The occupational safety and health authority monitors households using foreign labour
This year, the occupational safety and health authority will carry out enforcement on private households where a foreign worker has been hired for domestic work, for example as a cleaner or nanny. The aim of the enforcement is to combat labour exploitation. Inspections will be conducted in southern Finland.
The enforcement will be targeted at employers. For enforcement purposes, employees will be asked to provide information on working conditions and the terms of employment. Employees can also contact the occupational safety and health authority anonymously by calling the occupational safety and health authorities' helpline.
"The aim of enforcement is both to address shortcomings and to prevent labour exploitation," says Niina Mäki, Occupational Safety and Health Administrative Officer at the Regional State Administrative Agency for Southern Finland.
There is a risk of labour exploitation associated with domestic work
Foreign employees working in private households have an increased risk of being victims of exploitation. There are several risk factors.
"Work is done alone in the employer's home. The employee may be in a dependent position towards the employer, especially if the employee's residence permit is limited to the work of a domestic helper and cleaner in the service of a private employer. The employee may not have networks in Finland. In addition, some live with the employer, which increases the risk, for example, of working beyond the agreed working hours," Mäki says.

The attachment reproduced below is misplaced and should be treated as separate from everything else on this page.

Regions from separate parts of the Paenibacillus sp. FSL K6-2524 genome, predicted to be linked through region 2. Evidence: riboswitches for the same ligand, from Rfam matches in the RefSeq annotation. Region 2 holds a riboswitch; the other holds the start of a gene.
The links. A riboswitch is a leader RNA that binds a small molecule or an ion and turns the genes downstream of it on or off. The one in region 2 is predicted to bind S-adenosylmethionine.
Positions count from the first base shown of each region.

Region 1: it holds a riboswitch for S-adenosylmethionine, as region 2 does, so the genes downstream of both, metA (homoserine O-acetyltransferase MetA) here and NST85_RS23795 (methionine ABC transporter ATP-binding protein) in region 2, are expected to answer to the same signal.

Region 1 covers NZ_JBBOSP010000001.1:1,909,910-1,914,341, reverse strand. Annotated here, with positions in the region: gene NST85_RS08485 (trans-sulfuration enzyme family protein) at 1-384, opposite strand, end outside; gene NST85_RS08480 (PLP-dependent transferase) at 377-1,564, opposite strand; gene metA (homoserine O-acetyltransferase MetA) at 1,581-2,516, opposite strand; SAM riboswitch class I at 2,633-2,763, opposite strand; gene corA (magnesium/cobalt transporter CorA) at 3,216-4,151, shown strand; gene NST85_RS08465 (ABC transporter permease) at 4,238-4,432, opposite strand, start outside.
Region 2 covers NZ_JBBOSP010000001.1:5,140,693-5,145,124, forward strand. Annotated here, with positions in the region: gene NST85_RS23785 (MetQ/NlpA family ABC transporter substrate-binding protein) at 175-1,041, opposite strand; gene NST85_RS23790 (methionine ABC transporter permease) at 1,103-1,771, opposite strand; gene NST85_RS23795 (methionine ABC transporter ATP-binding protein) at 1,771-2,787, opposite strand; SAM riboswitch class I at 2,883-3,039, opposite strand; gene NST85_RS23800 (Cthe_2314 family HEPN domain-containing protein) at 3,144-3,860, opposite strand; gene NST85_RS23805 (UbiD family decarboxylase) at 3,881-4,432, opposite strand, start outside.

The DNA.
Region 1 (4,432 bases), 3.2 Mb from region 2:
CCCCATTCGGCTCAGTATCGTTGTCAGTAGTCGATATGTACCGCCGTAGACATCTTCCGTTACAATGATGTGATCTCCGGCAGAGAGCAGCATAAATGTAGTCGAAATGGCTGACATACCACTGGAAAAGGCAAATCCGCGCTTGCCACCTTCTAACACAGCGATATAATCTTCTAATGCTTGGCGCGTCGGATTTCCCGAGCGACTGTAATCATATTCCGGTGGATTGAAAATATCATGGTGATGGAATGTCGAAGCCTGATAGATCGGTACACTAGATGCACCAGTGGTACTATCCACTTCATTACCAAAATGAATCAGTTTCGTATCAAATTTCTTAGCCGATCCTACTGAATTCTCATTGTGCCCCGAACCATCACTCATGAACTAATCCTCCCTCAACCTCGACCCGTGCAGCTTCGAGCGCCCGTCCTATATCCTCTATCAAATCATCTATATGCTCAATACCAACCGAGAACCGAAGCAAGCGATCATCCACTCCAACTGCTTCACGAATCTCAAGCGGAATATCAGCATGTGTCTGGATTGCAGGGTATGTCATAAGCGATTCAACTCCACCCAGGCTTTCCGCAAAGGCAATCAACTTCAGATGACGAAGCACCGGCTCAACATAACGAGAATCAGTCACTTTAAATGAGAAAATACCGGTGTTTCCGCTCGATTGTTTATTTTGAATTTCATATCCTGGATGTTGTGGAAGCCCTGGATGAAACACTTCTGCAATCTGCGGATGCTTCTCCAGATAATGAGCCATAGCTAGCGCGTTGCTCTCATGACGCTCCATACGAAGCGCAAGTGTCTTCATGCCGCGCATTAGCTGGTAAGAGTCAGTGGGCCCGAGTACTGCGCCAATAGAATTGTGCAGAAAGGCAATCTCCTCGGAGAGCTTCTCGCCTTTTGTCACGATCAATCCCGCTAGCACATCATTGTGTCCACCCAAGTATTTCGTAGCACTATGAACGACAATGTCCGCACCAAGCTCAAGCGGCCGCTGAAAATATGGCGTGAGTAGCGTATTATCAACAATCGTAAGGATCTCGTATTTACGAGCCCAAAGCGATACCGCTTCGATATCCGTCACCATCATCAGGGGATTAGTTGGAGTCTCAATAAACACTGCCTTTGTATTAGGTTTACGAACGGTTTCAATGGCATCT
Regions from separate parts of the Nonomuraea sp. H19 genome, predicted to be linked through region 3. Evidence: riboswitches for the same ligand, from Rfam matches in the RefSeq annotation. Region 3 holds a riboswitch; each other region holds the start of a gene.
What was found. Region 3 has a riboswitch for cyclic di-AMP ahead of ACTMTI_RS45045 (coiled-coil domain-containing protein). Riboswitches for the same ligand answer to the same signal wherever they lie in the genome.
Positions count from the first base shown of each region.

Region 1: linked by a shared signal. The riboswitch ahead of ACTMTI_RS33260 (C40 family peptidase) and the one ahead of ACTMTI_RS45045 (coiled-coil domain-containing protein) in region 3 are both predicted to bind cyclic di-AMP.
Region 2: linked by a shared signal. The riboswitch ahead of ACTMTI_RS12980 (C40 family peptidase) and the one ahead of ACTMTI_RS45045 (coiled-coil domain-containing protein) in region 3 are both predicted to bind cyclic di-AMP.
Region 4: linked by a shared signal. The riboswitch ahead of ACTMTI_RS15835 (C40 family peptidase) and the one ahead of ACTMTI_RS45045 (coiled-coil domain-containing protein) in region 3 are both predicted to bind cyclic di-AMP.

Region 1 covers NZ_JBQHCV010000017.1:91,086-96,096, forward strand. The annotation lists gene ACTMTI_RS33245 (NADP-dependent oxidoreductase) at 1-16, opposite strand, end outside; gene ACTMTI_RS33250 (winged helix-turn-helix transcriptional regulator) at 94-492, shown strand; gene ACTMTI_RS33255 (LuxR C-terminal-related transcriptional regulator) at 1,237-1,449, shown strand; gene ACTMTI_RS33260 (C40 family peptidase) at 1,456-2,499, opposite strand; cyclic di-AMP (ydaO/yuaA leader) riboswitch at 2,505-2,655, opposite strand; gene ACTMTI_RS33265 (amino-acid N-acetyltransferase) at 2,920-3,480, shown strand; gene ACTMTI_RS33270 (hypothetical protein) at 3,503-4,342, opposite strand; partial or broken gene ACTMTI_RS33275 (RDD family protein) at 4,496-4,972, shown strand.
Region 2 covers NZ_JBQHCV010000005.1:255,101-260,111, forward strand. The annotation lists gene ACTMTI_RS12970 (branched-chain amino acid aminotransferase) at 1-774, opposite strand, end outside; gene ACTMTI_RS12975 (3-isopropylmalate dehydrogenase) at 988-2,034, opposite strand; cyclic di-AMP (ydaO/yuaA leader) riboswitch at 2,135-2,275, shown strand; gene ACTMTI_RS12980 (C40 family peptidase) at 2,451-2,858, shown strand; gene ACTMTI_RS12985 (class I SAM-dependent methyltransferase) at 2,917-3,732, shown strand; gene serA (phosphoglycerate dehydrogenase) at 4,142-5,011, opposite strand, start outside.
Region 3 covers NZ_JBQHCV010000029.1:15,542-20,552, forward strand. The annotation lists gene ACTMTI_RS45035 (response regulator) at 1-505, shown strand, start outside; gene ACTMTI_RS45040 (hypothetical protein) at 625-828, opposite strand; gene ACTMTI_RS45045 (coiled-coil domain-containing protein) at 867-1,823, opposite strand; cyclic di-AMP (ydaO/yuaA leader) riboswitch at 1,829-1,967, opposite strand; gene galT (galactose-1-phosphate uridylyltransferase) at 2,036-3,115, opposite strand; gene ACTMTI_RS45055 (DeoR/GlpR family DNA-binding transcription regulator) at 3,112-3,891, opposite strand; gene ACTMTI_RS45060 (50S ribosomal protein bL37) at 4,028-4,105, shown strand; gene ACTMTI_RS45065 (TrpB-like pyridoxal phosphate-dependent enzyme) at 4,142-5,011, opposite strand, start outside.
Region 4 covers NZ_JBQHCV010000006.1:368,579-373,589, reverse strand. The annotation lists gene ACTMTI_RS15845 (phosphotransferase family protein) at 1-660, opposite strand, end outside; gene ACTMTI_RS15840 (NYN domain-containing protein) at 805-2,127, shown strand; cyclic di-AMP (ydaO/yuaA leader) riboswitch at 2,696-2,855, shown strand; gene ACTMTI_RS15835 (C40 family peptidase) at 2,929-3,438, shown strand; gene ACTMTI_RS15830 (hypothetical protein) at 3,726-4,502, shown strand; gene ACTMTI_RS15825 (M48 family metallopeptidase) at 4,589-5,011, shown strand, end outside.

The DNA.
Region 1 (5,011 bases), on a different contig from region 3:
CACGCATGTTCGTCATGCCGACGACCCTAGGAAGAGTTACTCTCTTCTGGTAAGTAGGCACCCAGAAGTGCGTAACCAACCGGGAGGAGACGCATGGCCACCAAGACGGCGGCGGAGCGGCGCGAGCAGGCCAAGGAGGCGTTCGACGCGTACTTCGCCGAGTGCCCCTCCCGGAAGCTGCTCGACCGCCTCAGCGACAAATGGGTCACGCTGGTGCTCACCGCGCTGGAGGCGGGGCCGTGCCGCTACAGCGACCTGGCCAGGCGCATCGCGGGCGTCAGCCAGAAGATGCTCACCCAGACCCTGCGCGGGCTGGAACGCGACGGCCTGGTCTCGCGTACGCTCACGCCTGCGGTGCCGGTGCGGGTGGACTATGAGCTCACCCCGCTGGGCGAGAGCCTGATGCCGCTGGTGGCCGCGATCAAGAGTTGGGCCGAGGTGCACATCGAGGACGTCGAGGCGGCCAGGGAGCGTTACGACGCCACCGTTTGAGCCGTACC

The use of private home and care services has increased in recent years. In particular, home care for the elderly and the ordering of cleaning services to homes have increased. The work of foreign employees in several homes in so-called cleaning or household rings has also become more common.
Terms of employment cannot be agreed freely
When an employee is hired in a household, the employer must comply with Finnish labour law. Many employees working in households mainly carry out cleaning work, in which case the universally binding Collective labour agreement for the facilities services sector must also be applied to the work.
The collective agreement defines, among other things, the minimum wage and working hours. As of 1 April 2021, the minimum wage in the facility services sector is EUR 1,774 per month or EUR 11.02 per hour. Regular working hours are usually no more than 8 hours a day and 40 hours a week. Hours worked must be recorded in timesheets.
Employer obligations also apply to those who hire an employee together in a home cleaning or household ring.
Advice and guidance
The guide Private households as employers (in Finnish) has been prepared for those hiring an employee to their home. The guide was prepared by the Uusimaa TE Office and the Regional State Administrative Agency's Division of Occupational Safety and Health. It can be found on the TE Services webpage Work permit issues (in Finnish).
Information on the employer's obligations is available on the Occupational Safety and Health Administration website Tyosuojelu.fi. The telephone service of the OSH authorities is open on weekdays from 9am to 3pm at 0295 016 620. The helpline serves both employers and employees, and you can also call it anonymously.
Inspector Niina Mäki, tel. 0295 016 134
Inspector Noora Mattsson, tel. 0295 016 383
Regional State Administrative Agency for Southern Finland, Division of Occupational Safety and Health